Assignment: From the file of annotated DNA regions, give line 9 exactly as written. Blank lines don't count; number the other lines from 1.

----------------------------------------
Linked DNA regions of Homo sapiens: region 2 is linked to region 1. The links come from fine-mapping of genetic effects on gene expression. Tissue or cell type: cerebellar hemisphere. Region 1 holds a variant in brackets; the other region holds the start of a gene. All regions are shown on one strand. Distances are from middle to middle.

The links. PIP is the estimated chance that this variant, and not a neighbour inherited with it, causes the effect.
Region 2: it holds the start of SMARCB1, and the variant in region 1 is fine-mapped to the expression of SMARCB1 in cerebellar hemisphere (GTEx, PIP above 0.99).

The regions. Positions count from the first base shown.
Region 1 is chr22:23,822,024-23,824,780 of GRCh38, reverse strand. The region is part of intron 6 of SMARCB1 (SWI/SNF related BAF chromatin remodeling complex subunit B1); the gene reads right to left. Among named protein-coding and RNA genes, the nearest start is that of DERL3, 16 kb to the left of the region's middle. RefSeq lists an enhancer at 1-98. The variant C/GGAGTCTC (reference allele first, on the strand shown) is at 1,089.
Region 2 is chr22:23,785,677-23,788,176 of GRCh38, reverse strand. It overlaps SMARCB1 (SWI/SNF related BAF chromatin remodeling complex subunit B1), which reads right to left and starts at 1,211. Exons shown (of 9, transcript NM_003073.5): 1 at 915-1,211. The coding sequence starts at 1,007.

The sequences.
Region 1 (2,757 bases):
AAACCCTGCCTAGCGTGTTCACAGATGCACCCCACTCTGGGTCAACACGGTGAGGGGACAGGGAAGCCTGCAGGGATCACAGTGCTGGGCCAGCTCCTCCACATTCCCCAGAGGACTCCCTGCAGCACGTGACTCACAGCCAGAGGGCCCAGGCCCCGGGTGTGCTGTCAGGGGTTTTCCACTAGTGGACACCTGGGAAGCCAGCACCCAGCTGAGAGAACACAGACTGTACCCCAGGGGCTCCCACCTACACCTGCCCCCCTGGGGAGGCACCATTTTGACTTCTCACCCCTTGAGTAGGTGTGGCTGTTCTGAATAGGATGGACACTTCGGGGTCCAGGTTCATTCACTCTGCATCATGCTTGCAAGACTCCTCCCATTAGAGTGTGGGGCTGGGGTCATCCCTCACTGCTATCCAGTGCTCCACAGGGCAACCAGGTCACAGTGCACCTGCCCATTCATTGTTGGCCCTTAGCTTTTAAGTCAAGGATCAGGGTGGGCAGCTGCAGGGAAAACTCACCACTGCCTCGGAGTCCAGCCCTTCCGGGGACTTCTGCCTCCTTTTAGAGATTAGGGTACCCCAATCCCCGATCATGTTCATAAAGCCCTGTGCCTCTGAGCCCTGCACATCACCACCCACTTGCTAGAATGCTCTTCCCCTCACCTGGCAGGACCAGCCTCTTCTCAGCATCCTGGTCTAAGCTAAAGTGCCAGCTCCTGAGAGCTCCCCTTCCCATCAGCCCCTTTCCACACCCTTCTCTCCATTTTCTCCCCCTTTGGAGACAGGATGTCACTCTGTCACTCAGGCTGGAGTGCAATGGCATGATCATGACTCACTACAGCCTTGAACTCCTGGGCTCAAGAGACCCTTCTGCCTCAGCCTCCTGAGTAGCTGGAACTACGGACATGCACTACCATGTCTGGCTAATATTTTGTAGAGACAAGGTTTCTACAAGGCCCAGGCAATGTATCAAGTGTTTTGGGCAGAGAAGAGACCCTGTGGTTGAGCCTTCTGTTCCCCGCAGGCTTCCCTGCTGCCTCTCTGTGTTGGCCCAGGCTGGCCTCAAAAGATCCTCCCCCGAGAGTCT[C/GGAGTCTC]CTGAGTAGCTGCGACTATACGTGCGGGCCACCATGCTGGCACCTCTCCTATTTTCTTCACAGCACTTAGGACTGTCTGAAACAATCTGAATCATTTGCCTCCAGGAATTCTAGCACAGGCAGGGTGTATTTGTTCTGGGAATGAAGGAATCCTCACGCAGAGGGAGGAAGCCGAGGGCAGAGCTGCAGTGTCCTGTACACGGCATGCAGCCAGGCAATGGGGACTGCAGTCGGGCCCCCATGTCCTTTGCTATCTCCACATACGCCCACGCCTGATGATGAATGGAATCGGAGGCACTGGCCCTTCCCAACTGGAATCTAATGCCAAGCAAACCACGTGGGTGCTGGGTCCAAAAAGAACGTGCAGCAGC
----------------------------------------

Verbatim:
AAACCCTGCCTAGCGTGTTCACAGATGCACCCCACTCTGGGTCAACACGGTGAGGGGACAGGGAAGCCTGCAGGGATCACAGTGCTGGGCCAGCTCCTCCACATTCCCCAGAGGACTCCCTGCAGCACGTGACTCACAGCCAGAGGGCCCAGGCCCCGGGTGTGCTGTCAGGGGTTTTCCACTAGTGGACACCTGGGAAGCCAGCACCCAGCTGAGAGAACACAGACTGTACCCCAGGGGCTCCCACCTACACCTGCCCCCCTGGGGAGGCACCATTTTGACTTCTCACCCCTTGAGTAGGTGTGGCTGTTCTGAATAGGATGGACACTTCGGGGTCCAGGTTCATTCACTCTGCATCATGCTTGCAAGACTCCTCCCATTAGAGTGTGGGGCTGGGGTCATCCCTCACTGCTATCCAGTGCTCCACAGGGCAACCAGGTCACAGTGCACCTGCCCATTCATTGTTGGCCCTTAGCTTTTAAGTCAAGGATCAGGGTGGGCAGCTGCAGGGAAAACTCACCACTGCCTCGGAGTCCAGCCCTTCCGGGGACTTCTGCCTCCTTTTAGAGATTAGGGTACCCCAATCCCCGATCATGTTCATAAAGCCCTGTGCCTCTGAGCCCTGCACATCACCACCCACTTGCTAGAATGCTCTTCCCCTCACCTGGCAGGACCAGCCTCTTCTCAGCATCCTGGTCTAAGCTAAAGTGCCAGCTCCTGAGAGCTCCCCTTCCCATCAGCCCCTTTCCACACCCTTCTCTCCATTTTCTCCCCCTTTGGAGACAGGATGTCACTCTGTCACTCAGGCTGGAGTGCAATGGCATGATCATGACTCACTACAGCCTTGAACTCCTGGGCTCAAGAGACCCTTCTGCCTCAGCCTCCTGAGTAGCTGGAACTACGGACATGCACTACCATGTCTGGCTAATATTTTGTAGAGACAAGGTTTCTACAAGGCCCAGGCAATGTATCAAGTGTTTTGGGCAGAGAAGAGACCCTGTGGTTGAGCCTTCTGTTCCCCGCAGGCTTCCCTGCTGCCTCTCTGTGTTGGCCCAGGCTGGCCTCAAAAGATCCTCCCCCGAGAGTCT[C/GGAGTCTC]CTGAGTAGCTGCGACTATACGTGCGGGCCACCATGCTGGCACCTCTCCTATTTTCTTCACAGCACTTAGGACTGTCTGAAACAATCTGAATCATTTGCCTCCAGGAATTCTAGCACAGGCAGGGTGTATTTGTTCTGGGAATGAAGGAATCCTCACGCAGAGGGAGGAAGCCGAGGGCAGAGCTGCAGTGTCCTGTACACGGCATGCAGCCAGGCAATGGGGACTGCAGTCGGGCCCCCATGTCCTTTGCTATCTCCACATACGCCCACGCCTGATGATGAATGGAATCGGAGGCACTGGCCCTTCCCAACTGGAATCTAATGCCAAGCAAACCACGTGGGTGCTGGGTCCAAAAAGAACGTGCAGCAGC